Female inmate gave birth to stillborn baby girl in jail toilet

Female inmate gave birth to stillborn baby girl in jail toilet after nurse mistook labour for painful period: Prisons watchdog slams staff at HMP Styal over ‘serious error of judgement’

  • Prisons and probation ombudsman Sue McAllister said staff at HMP Styal made a ‘serious error of judgment’
  • They did not visit inmate Louise Powell or properly assess her after she started bleeding and reported pain
  • Mother, Louise Powell, now 31, did not know she was pregnant and  ‘cannot forgive’ prison for what happened
  • Baby girl Brooke was born prematurely – possibly at between 27 and 31 weeks – in June 2020 in a prison toilet

A woman gave birth to a stillborn baby in ‘shocking circumstances’ in a prison toilet after a nurse mistook her labour for a painful period, a watchdog’s investigation found today.

Prisons and probation ombudsman Sue McAllister said staff at HMP Styal made a ‘serious error of judgment’ when they did not visit an inmate or properly assess her after she started bleeding and reported being in pain.

The mother, Louise Powell, then 30 but now 31, said she ‘cannot forgive’ the Cheshire prison for what happened. She did not know she was pregnant and did not believe she could be, according to a report published today.

Fellow inmates and staff at HMP Styal had ‘no suspicion’ this was the case until the baby girl was born prematurely – possibly at between 27 and 31 weeks – in June 2020 in the toilet of her mother’s cell block of the prison. 

Ms Powell, who named the baby Brooke, told BBC Newsnight: ‘The pain of Brooke’s death will never leave me. I cannot forgive the prison for leaving me when I was calling for help and I felt like I was dying. 

‘I was having a medical emergency and should have been urgently helped instead I was left. I want justice for Brooke so no other woman has to go through this horror in prison.’

She added: BBC Newsnight: ‘I was let down and Brooke was let down by the people who were meant to look after us. I just feel like it was a situation that could have been avoided if it was taken seriously enough.’ 

The findings come just months after a damning report revealed a newborn baby died after a teenage girl gave birth alone in a cell in Europe’s largest women’s prison, HMP Bronzfield in Middlesex, despite calling staff for help.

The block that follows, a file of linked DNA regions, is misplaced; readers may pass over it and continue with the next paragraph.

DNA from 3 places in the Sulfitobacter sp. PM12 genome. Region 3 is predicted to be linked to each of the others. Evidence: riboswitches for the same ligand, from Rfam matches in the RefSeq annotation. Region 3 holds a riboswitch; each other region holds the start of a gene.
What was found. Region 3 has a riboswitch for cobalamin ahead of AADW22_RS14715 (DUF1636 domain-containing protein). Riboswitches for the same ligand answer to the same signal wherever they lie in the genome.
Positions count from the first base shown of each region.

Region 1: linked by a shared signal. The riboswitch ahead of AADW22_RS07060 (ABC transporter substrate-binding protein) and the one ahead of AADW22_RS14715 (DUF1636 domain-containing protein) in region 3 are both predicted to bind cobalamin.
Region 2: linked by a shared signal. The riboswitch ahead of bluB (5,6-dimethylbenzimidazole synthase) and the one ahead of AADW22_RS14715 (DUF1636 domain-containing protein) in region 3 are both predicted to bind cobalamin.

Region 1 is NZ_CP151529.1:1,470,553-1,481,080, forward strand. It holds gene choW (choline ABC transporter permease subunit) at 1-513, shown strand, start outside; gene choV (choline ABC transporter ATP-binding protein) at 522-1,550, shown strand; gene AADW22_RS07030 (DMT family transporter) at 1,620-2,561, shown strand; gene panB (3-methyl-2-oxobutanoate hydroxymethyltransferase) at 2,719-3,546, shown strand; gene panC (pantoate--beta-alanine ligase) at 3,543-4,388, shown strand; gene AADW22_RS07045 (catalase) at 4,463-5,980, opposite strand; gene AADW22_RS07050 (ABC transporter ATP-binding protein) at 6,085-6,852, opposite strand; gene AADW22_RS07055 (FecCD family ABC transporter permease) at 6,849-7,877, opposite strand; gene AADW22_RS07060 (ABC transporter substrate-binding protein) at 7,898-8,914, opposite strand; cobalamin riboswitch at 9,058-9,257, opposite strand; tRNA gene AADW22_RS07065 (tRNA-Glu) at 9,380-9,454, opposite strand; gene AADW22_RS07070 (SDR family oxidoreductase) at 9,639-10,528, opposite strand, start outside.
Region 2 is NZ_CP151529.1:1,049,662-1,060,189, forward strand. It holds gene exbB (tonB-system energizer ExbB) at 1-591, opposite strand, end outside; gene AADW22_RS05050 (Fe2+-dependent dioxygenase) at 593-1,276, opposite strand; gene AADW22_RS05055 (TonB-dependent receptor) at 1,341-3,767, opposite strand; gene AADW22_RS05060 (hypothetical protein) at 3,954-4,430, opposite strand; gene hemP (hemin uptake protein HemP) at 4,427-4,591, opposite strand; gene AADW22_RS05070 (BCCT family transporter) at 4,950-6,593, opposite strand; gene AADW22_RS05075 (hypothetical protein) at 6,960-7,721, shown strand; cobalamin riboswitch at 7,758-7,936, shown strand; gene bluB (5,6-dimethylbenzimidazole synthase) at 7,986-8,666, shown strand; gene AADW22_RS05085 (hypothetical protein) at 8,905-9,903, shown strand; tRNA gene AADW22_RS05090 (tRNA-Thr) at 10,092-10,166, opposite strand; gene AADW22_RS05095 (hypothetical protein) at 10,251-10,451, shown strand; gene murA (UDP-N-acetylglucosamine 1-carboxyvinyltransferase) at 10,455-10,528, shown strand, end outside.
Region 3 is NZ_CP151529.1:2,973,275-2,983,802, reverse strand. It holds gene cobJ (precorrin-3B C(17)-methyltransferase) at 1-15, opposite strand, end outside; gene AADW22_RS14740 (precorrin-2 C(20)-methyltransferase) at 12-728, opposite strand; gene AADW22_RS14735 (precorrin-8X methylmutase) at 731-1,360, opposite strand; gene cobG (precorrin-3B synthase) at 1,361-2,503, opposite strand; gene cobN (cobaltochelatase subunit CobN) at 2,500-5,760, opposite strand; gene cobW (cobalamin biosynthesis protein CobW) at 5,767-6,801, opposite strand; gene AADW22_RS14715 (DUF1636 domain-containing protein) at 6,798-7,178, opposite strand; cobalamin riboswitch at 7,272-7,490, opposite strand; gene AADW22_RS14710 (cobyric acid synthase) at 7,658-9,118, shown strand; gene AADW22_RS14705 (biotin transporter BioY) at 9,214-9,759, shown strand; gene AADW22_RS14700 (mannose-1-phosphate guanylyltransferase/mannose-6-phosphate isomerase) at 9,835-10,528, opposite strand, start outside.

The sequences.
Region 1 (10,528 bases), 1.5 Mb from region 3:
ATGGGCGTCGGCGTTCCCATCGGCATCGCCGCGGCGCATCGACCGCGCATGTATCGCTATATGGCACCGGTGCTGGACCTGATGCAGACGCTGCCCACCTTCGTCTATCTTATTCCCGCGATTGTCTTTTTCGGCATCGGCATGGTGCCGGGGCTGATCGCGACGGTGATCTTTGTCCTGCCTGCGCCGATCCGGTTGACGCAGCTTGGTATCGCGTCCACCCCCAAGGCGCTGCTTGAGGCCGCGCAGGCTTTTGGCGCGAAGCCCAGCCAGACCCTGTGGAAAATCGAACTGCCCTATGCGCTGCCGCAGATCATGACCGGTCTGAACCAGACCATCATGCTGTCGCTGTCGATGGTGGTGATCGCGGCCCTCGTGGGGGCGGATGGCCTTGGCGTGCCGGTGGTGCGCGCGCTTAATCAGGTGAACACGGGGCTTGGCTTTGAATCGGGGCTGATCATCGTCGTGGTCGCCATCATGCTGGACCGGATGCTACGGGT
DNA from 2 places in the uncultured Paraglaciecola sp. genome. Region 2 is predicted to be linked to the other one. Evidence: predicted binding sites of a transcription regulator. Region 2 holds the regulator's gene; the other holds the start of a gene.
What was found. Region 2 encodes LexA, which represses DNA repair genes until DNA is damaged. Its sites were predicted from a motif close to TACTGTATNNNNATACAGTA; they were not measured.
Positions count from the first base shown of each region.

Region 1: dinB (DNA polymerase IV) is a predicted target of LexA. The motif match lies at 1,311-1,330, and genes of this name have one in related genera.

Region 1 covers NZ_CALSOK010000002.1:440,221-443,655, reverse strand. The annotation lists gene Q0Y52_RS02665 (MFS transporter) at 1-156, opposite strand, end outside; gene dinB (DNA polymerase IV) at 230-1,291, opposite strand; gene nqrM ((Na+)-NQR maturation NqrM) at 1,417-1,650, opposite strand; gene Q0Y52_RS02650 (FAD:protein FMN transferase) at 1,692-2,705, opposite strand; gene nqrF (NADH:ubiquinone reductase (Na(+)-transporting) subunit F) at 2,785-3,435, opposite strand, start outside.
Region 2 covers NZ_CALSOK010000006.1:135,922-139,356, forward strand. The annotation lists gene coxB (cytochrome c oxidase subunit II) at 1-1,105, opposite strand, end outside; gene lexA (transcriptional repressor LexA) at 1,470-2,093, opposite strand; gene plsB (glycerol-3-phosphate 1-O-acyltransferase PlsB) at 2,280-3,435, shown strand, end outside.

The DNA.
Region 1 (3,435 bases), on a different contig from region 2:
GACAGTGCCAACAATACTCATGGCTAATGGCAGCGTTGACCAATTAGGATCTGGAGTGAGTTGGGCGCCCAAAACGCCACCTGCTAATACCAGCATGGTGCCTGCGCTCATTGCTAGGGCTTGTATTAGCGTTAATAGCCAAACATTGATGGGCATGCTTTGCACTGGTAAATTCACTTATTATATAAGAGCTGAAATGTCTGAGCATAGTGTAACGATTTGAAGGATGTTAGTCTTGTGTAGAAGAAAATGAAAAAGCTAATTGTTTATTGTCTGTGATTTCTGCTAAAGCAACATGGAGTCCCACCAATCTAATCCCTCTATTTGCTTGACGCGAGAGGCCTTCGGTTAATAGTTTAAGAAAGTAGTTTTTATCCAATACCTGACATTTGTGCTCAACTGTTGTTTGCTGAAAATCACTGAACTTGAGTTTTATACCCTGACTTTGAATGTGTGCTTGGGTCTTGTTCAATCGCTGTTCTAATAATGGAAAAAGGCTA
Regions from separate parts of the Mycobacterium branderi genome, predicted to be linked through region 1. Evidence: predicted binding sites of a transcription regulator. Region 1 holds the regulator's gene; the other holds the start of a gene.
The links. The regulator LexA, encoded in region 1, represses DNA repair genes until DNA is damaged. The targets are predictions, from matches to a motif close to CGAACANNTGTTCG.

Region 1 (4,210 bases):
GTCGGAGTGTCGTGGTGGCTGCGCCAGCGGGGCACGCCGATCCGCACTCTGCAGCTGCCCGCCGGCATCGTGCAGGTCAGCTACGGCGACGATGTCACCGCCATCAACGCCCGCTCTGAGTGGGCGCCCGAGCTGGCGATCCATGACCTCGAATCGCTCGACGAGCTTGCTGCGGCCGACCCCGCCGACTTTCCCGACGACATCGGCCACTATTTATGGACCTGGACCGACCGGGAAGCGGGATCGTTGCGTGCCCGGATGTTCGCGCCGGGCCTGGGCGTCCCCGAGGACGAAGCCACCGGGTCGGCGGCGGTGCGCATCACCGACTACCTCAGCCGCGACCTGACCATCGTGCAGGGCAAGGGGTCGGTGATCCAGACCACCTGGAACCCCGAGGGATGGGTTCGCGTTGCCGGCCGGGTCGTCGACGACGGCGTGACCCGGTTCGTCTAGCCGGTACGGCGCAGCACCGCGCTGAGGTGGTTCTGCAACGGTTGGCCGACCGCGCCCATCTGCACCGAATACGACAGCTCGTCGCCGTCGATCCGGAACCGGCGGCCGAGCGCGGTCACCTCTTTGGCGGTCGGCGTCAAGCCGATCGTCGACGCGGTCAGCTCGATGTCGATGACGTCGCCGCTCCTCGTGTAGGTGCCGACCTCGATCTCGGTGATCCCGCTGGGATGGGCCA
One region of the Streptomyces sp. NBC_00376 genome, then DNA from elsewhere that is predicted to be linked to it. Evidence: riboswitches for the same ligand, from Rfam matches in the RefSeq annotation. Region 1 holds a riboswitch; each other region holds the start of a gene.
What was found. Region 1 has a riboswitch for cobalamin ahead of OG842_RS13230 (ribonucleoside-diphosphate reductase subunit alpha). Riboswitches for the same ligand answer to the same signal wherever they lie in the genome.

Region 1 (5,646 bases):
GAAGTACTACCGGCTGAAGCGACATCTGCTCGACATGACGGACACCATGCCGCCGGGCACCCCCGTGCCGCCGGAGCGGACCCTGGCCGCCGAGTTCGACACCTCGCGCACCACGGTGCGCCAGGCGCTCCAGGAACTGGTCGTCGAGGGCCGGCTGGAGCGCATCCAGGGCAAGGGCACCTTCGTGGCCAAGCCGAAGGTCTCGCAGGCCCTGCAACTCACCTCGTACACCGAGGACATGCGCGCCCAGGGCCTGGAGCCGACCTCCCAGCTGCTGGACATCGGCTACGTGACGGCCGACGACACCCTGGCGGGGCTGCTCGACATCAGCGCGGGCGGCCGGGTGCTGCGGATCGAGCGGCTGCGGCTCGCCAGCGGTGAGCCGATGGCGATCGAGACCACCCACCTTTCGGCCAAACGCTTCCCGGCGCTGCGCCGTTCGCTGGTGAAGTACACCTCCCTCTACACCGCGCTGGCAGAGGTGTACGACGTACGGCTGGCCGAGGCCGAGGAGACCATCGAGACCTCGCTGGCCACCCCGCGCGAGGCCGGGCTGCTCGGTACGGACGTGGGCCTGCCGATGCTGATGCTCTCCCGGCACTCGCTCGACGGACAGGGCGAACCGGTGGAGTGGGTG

The mother, Louise Powell, then 30 but now 31, told the BBC that she ‘cannot forgive’ the prison for what happened to her

The prisons and probation ombudsman Sue McAllister said staff at HMP Styal in Cheshire made a ‘serious error of judgment’

Inmates and staff at HMP Styal (file image) had ‘no suspicion’ she was pregnant until the baby girl was born prematurely

In the new report about Ms Powell’s case, Ms McAllister said the mother suffered a ‘terrifying, painful and traumatic experience’ and described the case as ‘deeply sad and distressing’.

Prison staff called the duty nurse three times to raise concerns about the prisoner over two hours but, without visiting her or properly assessing her, ‘concluded incorrectly that she was bleeding and suffering severe stomach pain as a result of a painful period’.

Prisons and probation ombudsman Sue McAllister said staff made a ‘serious error of judgment’ over Ms Powell’s case

The report added: ‘Regardless of the cause, it is not acceptable that anyone should be in unexplained acute pain for several hours without proper assessment or consideration of pain relief.’

Ms McAllister is not able to say whether the baby could have survived if her mother had been taken to hospital. 

But her report added: ‘We consider that this would need to be determined by a court on the basis of expert evidence commissioned for that purpose.’